More succinctly: Schuler is doing everything you want. From his distribution to his positioning, his reads and his execution, he has been one of the postseason’s standouts, giving RSL a central pairing capable of carrying them to a title.

source: Getty Images
Caleb Porter, seen talking to an official Sunday night, saw his team concede four goals for the second time this season. Both times, it was against RSL. (Photo: Getty Images.)
  • Portland still have no plan for Real Salt Lake

After eliminating Seattle, Portland’s players downplayed RSL’s dominance of the teams’ season series. Some didn’t even realize the Timbers haven’t beaten RSL since 2011. The postseason’s different, the general feeling held. Whatever happened before is irrelevant now.

As such, it’s worth noting the similarities between tonight’s game and the 4-2 loss Portland suffered in Utah on Aug. 30. Those are the only times Portland’s given up four goals under Caleb Porter, and each time late consolation prevented the scoreline from being worse. The games were more one-sided than the final scores say.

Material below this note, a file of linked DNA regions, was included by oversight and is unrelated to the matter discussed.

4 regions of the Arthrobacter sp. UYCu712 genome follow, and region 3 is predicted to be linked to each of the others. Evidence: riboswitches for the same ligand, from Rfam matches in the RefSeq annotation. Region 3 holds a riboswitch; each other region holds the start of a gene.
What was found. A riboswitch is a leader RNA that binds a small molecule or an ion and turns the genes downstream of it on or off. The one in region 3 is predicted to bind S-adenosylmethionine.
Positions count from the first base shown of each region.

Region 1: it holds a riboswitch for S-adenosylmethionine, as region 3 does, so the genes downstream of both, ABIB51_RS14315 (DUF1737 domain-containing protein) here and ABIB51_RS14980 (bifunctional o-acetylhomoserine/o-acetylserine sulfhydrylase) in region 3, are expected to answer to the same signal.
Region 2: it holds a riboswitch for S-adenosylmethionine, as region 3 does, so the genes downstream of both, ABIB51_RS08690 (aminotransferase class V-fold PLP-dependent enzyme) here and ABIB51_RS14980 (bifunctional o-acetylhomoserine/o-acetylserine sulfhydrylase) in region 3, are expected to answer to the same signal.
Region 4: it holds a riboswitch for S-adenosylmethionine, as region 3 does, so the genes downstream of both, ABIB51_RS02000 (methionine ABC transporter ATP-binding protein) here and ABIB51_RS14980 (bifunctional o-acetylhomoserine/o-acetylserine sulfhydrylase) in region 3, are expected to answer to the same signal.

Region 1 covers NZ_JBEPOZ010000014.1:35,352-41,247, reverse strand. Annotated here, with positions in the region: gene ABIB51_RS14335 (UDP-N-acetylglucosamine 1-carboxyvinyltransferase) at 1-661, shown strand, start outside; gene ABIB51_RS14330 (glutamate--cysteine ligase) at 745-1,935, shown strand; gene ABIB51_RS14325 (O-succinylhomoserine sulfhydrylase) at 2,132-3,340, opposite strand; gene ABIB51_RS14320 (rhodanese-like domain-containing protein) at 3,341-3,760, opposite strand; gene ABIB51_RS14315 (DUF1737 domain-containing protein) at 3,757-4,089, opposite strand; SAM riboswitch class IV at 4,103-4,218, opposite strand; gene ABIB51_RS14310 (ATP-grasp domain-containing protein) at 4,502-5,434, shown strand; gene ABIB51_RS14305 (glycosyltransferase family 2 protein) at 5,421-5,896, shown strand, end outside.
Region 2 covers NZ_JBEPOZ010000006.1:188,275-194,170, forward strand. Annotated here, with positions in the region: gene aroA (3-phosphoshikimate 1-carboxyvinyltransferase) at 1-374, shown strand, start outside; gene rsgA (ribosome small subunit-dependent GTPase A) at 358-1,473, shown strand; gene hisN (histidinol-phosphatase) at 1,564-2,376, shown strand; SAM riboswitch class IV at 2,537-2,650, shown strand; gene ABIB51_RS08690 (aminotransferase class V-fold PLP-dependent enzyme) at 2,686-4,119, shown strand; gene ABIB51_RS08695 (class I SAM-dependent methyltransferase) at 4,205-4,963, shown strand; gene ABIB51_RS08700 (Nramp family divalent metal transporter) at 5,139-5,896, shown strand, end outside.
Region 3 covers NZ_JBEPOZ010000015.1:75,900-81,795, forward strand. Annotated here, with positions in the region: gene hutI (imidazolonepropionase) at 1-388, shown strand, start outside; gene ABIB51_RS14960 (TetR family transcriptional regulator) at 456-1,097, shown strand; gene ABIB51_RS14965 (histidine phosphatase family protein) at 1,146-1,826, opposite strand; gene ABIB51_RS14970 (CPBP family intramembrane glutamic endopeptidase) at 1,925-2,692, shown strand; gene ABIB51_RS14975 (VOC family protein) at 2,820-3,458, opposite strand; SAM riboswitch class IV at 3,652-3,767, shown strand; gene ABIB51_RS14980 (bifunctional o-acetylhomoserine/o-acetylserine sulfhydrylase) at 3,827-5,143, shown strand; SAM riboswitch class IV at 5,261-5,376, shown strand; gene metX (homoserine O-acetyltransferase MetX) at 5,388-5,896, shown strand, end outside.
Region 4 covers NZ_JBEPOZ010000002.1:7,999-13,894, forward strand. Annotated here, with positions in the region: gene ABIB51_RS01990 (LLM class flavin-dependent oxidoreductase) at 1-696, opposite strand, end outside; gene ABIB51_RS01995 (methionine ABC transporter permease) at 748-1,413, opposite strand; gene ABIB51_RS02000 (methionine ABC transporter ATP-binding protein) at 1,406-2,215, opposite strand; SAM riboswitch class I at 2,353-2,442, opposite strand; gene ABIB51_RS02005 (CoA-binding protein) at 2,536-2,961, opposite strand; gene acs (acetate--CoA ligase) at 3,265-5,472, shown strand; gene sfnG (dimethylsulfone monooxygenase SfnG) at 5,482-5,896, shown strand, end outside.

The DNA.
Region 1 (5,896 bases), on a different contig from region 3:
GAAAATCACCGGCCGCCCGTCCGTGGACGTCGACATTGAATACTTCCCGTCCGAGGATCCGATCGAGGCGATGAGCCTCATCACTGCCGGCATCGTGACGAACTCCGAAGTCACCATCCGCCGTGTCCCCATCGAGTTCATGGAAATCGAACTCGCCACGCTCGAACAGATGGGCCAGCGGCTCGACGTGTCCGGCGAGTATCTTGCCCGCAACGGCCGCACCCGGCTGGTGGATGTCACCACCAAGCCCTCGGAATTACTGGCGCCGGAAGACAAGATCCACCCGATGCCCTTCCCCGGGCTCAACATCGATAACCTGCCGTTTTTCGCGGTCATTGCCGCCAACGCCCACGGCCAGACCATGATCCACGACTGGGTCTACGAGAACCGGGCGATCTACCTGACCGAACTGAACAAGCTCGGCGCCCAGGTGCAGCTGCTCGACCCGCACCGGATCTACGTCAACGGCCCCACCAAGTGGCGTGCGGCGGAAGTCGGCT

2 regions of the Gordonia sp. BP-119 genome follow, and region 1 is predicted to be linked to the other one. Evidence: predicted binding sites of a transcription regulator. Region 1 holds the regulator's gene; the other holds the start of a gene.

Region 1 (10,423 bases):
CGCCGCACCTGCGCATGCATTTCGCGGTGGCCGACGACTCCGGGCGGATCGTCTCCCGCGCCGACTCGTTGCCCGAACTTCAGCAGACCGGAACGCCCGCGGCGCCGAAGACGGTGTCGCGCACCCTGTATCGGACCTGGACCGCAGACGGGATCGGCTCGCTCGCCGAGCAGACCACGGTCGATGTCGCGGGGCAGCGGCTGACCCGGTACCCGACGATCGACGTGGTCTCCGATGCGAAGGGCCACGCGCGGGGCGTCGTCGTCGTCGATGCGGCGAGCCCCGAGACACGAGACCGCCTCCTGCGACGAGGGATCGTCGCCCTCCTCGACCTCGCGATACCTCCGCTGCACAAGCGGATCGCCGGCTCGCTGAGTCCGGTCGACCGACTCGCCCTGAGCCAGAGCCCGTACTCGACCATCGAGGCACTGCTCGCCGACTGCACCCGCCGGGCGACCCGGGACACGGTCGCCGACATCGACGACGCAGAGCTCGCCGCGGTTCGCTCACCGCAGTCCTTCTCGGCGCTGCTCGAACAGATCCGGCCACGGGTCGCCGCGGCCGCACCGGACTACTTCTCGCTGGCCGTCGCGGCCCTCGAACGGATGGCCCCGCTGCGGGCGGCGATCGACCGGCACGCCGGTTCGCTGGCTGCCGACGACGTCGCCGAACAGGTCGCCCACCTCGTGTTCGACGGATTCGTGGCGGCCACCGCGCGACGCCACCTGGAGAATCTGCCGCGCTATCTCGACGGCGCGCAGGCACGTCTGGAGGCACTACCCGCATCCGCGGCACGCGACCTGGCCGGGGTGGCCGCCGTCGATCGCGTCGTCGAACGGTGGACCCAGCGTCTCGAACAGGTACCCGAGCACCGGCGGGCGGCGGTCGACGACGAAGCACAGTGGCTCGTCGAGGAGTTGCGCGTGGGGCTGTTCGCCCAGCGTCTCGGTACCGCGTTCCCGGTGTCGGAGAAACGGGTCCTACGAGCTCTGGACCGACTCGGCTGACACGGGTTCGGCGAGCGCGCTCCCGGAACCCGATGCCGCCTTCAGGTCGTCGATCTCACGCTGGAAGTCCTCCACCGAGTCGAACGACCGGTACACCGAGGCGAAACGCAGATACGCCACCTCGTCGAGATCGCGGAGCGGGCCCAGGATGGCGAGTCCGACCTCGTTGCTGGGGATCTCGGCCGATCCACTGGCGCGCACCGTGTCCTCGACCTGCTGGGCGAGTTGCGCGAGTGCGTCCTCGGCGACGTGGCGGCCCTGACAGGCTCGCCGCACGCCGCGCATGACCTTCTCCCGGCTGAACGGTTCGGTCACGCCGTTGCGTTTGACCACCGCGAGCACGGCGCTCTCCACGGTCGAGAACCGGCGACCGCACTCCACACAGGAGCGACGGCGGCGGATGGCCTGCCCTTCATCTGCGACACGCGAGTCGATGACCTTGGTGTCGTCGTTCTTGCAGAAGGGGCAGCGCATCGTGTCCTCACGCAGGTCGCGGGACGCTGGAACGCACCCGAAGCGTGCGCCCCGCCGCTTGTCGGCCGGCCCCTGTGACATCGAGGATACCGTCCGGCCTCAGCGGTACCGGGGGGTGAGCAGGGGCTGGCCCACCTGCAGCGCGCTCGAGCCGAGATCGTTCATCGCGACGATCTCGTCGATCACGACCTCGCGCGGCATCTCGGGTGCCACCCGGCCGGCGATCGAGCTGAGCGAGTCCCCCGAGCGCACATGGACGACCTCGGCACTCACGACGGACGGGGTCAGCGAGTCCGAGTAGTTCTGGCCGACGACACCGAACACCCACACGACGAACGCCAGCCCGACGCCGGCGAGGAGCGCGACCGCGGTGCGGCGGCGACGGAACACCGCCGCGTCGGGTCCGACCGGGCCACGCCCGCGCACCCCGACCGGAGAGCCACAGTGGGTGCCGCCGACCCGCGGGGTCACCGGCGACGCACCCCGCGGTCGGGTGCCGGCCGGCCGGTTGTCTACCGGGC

Even if we don’t know the exact cause, it’s naive to think there isn’t something special about RSL – a characteristic that makes them particularly difficult for Portland to conquer. Of the seven losses the Timbers have suffered this season, three have been to Jason Kreis’s team, who’ve failed to lose to Portland in five 2013 meetings (counting Open Cup).

My theory: A stylistic like-for-like leaves the side with years’ experience in their system at a huge advantage over a team that’s played together for eight months. RSL’s players know Portland’s tendencies because the teams are of the same mind. They know where the Timbers can be exploited, and they have the experience to execute.

How does Caleb Porter beat that? He can’t fast forward his team’s progress. He can’t jump to the point where his team is as familiar with this approach as Real Salt Lake.

For all the talk of Plan As and Plan Bs, there may be no plan for RSL. Porter may need a master stroke.

Four-goal night leaves Real Salt Lake up two on Portland after West’s first leg


Real Salt Lake’s dominance of the Portland Timbers continues. With goals from Chris Schuler, Robbie Findley, Devon Sandoval, and Javier Morales, RSL claimed a 4-2 win over the West’s top seed, giving Jason Kreis’s team a two-goal in Major League Soccer’s Western Conference final lead ahead of the teams’ second leg on November 24th.